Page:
By Mel Natwick ’12
A startling 50 percent of college students experience depression during their college career and 10 percent of them contemplate suicide, according to the Pacific Lutheran University Counseling Center website.
Depression can be described as feeling sad or miserable. It interferes with the daily routines and lives of someone for weeks or even longer, according to the U.S. National Library of Medicine website.
Here, at Pacific Lutheran University, we have a top-rate counseling center we can enlist to save us from these statistics. I am encouraging everyone to take advantage of this opportunity, and use the Counseling Center. I am going to provide my top three reasons why you should use the Counseling Center.
1) The Counseling Center is free. Counseling fees outside of college are expensive. Psychologist and Prevention Coordinator Lizz Barton, a PLU counselor, and she said that a psychiatric care can cost about $200-$250 for a consult and then about $150 per session. She added that seeing a Ph.D. level psychologist can range from $80-$150 per session.
Going to counseling can be expensive, and here at PLU we have the advantage of going to counseling free-of-charge. The Counseling Center is enrolled into our tuition, and we should take advantage of it.
2) At Pacific Lutheran University, we are a community. We are a family. As a family we must contribute to the mental health of all our family members.
You can contribute to the mental well being of our community by following the Counseling Center’s movement of “Know, Ask, Tell.” The second leading cause of death among college students is suicide, according to the American Foundation for Suicide Prevention website.
“Know, Ask, Tell” helps us contribute to our responsibility to help the community. The “Know” expresses the signs of someone going through depression. The Counseling Center website said that some signs include: “feeling helpless and worthless,” “loss of interest in activities/work/school,” “withdrawal from friends/ family, becoming isolated” and “increased drug/alcohol use.” The “Ask” expresses that if you recognize the signs in a friend, the best thing you can do is ask. He or she may get defensive, but at least it shows that you care. The “Tell” is taking action and referring the student who needs help to resources on campus such as the Counseling Center.
Barton said that part of the experience of being depressed is feeling alone and that no one understands. Noticing your friend or classmate’s behavior and acknowledging it could help.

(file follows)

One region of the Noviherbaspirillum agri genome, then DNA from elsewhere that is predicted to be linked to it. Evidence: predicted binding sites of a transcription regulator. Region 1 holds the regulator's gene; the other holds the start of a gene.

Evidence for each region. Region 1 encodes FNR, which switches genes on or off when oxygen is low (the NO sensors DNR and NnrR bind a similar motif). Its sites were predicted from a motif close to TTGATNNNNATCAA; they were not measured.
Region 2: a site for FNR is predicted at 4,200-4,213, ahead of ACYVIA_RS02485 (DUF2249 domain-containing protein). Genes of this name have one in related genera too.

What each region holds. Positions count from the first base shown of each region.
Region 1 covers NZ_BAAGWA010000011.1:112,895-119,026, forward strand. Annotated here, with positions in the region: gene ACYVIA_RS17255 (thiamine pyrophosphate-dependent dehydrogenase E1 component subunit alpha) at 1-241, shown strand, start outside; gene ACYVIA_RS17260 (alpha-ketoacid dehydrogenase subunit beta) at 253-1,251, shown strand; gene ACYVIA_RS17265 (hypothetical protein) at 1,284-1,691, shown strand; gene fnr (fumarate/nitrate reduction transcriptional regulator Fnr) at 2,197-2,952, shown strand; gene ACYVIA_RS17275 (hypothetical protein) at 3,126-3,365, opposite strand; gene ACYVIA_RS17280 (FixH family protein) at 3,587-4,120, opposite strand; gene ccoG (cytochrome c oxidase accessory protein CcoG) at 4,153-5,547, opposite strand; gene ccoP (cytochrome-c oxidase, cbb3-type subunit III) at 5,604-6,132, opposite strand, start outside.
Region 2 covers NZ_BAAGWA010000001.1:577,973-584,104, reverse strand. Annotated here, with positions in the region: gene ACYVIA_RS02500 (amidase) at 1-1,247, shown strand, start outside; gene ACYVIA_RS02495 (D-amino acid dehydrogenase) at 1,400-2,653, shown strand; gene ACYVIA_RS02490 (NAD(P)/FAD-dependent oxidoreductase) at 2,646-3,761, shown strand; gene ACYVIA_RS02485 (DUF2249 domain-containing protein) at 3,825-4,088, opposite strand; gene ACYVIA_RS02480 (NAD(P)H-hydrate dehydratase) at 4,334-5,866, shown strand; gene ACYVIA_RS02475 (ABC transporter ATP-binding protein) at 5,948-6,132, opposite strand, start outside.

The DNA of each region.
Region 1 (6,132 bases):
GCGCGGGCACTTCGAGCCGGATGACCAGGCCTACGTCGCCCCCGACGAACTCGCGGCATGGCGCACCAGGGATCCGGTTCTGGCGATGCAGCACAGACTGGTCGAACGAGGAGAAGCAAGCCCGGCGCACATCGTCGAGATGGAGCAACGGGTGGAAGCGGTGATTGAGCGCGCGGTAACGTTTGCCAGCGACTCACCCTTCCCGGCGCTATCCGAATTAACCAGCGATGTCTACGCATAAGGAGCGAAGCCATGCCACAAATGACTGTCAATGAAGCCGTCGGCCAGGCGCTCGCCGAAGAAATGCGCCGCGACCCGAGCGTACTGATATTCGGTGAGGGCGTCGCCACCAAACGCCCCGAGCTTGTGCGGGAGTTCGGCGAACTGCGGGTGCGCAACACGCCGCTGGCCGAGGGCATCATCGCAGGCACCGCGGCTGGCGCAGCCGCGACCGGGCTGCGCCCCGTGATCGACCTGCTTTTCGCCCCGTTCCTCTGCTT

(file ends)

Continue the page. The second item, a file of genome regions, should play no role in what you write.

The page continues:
3) The Counseling Center is effective. AFSP said that depression is among the most treatable psychiatric illnesses and is the best way to prevent suicide.
The Counseling Center is for all students, not just those suffering from depression. It is meant for everyone because you get an outside perspective on problem solving.
Barton said it helps to get a different perspective on a situation because friends and family may be too heavily involved in the situation to be objective.
In addition, the information you share is confidential. You get to talk about yourself for an hour with no judgment. Who does not like to talk about themselves?
Some say it is hard to make an appointment at the Counseling Center because someone can make an one but will not be seen for a few weeks. There are other ways to receive help from the Counseling Center. Walk-in sessions are offered Monday, Tuesday, Wednesday and Friday 2-3 p.m. where students can see a counselor who will offer questions and discussions.
Using the Counseling Center is a great resource to use during our time here at PLU. Take advantage of this opportunity, and hold the responsibility to take care of our family. We never want to see a fellow student suffer, and the Counseling Center can prevent you from becoming one of the 50 percent who suffer depression during college.
If you have experienced depression or have seen a friend suffer, please comment on this blog and share your story. Depression and suicide is common on a college campus, but these topics are silenced because people are too ashamed and scared to talk about it. Sharing your story could save a life. Let’s break the silence.